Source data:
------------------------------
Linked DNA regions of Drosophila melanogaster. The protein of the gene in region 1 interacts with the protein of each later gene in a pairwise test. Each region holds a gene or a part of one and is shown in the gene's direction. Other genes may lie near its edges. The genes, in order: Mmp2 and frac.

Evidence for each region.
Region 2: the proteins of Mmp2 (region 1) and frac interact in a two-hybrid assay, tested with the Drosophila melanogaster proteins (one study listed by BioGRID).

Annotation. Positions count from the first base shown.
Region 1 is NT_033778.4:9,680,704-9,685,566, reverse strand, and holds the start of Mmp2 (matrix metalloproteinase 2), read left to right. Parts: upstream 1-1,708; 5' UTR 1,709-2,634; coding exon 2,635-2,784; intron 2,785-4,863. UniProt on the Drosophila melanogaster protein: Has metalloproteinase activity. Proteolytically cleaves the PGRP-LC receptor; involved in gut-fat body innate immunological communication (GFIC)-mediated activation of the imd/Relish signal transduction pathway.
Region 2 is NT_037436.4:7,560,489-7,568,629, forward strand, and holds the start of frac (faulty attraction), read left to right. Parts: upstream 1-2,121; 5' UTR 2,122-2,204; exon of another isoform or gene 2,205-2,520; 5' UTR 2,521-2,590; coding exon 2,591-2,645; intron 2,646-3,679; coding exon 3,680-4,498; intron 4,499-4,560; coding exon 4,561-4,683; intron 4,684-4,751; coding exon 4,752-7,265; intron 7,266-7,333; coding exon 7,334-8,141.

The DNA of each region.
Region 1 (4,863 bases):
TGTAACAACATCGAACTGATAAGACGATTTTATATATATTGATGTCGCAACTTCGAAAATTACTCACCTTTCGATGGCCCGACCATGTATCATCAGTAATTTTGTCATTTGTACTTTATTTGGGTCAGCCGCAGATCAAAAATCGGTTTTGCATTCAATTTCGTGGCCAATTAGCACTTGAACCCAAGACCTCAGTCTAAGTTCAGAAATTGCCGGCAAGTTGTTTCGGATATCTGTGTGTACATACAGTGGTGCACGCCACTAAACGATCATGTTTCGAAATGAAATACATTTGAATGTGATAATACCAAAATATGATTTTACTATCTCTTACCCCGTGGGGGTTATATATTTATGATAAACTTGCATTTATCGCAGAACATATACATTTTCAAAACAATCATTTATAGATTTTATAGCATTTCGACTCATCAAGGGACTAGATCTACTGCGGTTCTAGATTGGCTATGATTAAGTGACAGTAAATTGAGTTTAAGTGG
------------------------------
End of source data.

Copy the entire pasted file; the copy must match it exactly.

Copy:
Linked DNA regions of Drosophila melanogaster. The protein of the gene in region 1 interacts with the protein of each later gene in a pairwise test. Each region holds a gene or a part of one and is shown in the gene's direction. Other genes may lie near its edges. The genes, in order: Mmp2 and frac.

Evidence for each region.
Region 2: the proteins of Mmp2 (region 1) and frac interact in a two-hybrid assay, tested with the Drosophila melanogaster proteins (one study listed by BioGRID).

Annotation. Positions count from the first base shown.
Region 1 is NT_033778.4:9,680,704-9,685,566, reverse strand, and holds the start of Mmp2 (matrix metalloproteinase 2), read left to right. Parts: upstream 1-1,708; 5' UTR 1,709-2,634; coding exon 2,635-2,784; intron 2,785-4,863. UniProt on the Drosophila melanogaster protein: Has metalloproteinase activity. Proteolytically cleaves the PGRP-LC receptor; involved in gut-fat body innate immunological communication (GFIC)-mediated activation of the imd/Relish signal transduction pathway.
Region 2 is NT_037436.4:7,560,489-7,568,629, forward strand, and holds the start of frac (faulty attraction), read left to right. Parts: upstream 1-2,121; 5' UTR 2,122-2,204; exon of another isoform or gene 2,205-2,520; 5' UTR 2,521-2,590; coding exon 2,591-2,645; intron 2,646-3,679; coding exon 3,680-4,498; intron 4,499-4,560; coding exon 4,561-4,683; intron 4,684-4,751; coding exon 4,752-7,265; intron 7,266-7,333; coding exon 7,334-8,141.

The DNA of each region.
Region 1 (4,863 bases):
TGTAACAACATCGAACTGATAAGACGATTTTATATATATTGATGTCGCAACTTCGAAAATTACTCACCTTTCGATGGCCCGACCATGTATCATCAGTAATTTTGTCATTTGTACTTTATTTGGGTCAGCCGCAGATCAAAAATCGGTTTTGCATTCAATTTCGTGGCCAATTAGCACTTGAACCCAAGACCTCAGTCTAAGTTCAGAAATTGCCGGCAAGTTGTTTCGGATATCTGTGTGTACATACAGTGGTGCACGCCACTAAACGATCATGTTTCGAAATGAAATACATTTGAATGTGATAATACCAAAATATGATTTTACTATCTCTTACCCCGTGGGGGTTATATATTTATGATAAACTTGCATTTATCGCAGAACATATACATTTTCAAAACAATCATTTATAGATTTTATAGCATTTCGACTCATCAAGGGACTAGATCTACTGCGGTTCTAGATTGGCTATGATTAAGTGACAGTAAATTGAGTTTAAGTGG